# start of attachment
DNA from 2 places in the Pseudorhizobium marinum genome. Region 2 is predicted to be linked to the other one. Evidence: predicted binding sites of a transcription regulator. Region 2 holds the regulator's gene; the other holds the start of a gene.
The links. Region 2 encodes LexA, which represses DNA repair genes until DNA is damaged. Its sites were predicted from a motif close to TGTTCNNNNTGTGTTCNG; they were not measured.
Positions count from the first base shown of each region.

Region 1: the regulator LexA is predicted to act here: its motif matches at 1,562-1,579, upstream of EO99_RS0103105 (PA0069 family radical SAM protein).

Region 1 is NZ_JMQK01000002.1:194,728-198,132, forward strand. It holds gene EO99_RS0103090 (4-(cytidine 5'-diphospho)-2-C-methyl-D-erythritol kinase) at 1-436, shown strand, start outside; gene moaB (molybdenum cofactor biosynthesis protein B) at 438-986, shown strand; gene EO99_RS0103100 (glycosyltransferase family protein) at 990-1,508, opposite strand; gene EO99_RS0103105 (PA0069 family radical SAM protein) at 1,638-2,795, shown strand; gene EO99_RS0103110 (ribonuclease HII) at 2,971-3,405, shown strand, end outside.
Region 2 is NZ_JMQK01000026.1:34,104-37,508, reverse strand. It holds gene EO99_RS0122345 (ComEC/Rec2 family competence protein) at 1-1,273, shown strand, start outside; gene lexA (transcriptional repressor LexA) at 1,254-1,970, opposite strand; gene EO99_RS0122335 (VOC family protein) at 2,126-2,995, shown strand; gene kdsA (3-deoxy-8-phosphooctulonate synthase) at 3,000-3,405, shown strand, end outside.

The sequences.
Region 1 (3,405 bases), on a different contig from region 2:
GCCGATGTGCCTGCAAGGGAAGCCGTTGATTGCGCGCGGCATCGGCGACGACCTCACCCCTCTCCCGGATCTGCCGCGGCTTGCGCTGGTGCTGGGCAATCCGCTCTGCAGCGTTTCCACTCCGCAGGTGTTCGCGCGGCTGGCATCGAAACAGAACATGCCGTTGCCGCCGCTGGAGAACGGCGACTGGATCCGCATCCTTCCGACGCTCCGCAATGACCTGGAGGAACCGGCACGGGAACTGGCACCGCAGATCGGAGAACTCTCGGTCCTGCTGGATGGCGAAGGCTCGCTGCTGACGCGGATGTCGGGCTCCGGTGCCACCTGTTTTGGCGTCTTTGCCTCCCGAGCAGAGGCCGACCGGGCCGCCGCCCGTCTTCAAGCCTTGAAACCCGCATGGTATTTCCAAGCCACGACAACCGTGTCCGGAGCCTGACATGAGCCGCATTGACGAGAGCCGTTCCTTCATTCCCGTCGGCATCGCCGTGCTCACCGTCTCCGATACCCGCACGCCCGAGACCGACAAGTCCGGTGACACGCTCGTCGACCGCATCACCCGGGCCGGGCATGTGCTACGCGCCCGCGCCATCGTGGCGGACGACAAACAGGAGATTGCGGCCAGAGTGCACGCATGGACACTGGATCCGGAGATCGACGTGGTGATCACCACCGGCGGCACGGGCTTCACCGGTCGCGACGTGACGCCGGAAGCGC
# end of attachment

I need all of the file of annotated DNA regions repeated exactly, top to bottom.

DNA from 2 places in the Pseudorhizobium marinum genome. Region 2 is predicted to be linked to the other one. Evidence: predicted binding sites of a transcription regulator. Region 2 holds the regulator's gene; the other holds the start of a gene.
The links. Region 2 encodes LexA, which represses DNA repair genes until DNA is damaged. Its sites were predicted from a motif close to TGTTCNNNNTGTGTTCNG; they were not measured.
Positions count from the first base shown of each region.

Region 1: the regulator LexA is predicted to act here: its motif matches at 1,562-1,579, upstream of EO99_RS0103105 (PA0069 family radical SAM protein).

Region 1 is NZ_JMQK01000002.1:194,728-198,132, forward strand. It holds gene EO99_RS0103090 (4-(cytidine 5'-diphospho)-2-C-methyl-D-erythritol kinase) at 1-436, shown strand, start outside; gene moaB (molybdenum cofactor biosynthesis protein B) at 438-986, shown strand; gene EO99_RS0103100 (glycosyltransferase family protein) at 990-1,508, opposite strand; gene EO99_RS0103105 (PA0069 family radical SAM protein) at 1,638-2,795, shown strand; gene EO99_RS0103110 (ribonuclease HII) at 2,971-3,405, shown strand, end outside.
Region 2 is NZ_JMQK01000026.1:34,104-37,508, reverse strand. It holds gene EO99_RS0122345 (ComEC/Rec2 family competence protein) at 1-1,273, shown strand, start outside; gene lexA (transcriptional repressor LexA) at 1,254-1,970, opposite strand; gene EO99_RS0122335 (VOC family protein) at 2,126-2,995, shown strand; gene kdsA (3-deoxy-8-phosphooctulonate synthase) at 3,000-3,405, shown strand, end outside.

The sequences.
Region 1 (3,405 bases), on a different contig from region 2:
GCCGATGTGCCTGCAAGGGAAGCCGTTGATTGCGCGCGGCATCGGCGACGACCTCACCCCTCTCCCGGATCTGCCGCGGCTTGCGCTGGTGCTGGGCAATCCGCTCTGCAGCGTTTCCACTCCGCAGGTGTTCGCGCGGCTGGCATCGAAACAGAACATGCCGTTGCCGCCGCTGGAGAACGGCGACTGGATCCGCATCCTTCCGACGCTCCGCAATGACCTGGAGGAACCGGCACGGGAACTGGCACCGCAGATCGGAGAACTCTCGGTCCTGCTGGATGGCGAAGGCTCGCTGCTGACGCGGATGTCGGGCTCCGGTGCCACCTGTTTTGGCGTCTTTGCCTCCCGAGCAGAGGCCGACCGGGCCGCCGCCCGTCTTCAAGCCTTGAAACCCGCATGGTATTTCCAAGCCACGACAACCGTGTCCGGAGCCTGACATGAGCCGCATTGACGAGAGCCGTTCCTTCATTCCCGTCGGCATCGCCGTGCTCACCGTCTCCGATACCCGCACGCCCGAGACCGACAAGTCCGGTGACACGCTCGTCGACCGCATCACCCGGGCCGGGCATGTGCTACGCGCCCGCGCCATCGTGGCGGACGACAAACAGGAGATTGCGGCCAGAGTGCACGCATGGACACTGGATCCGGAGATCGACGTGGTGATCACCACCGGCGGCACGGGCTTCACCGGTCGCGACGTGACGCCGGAAGCGC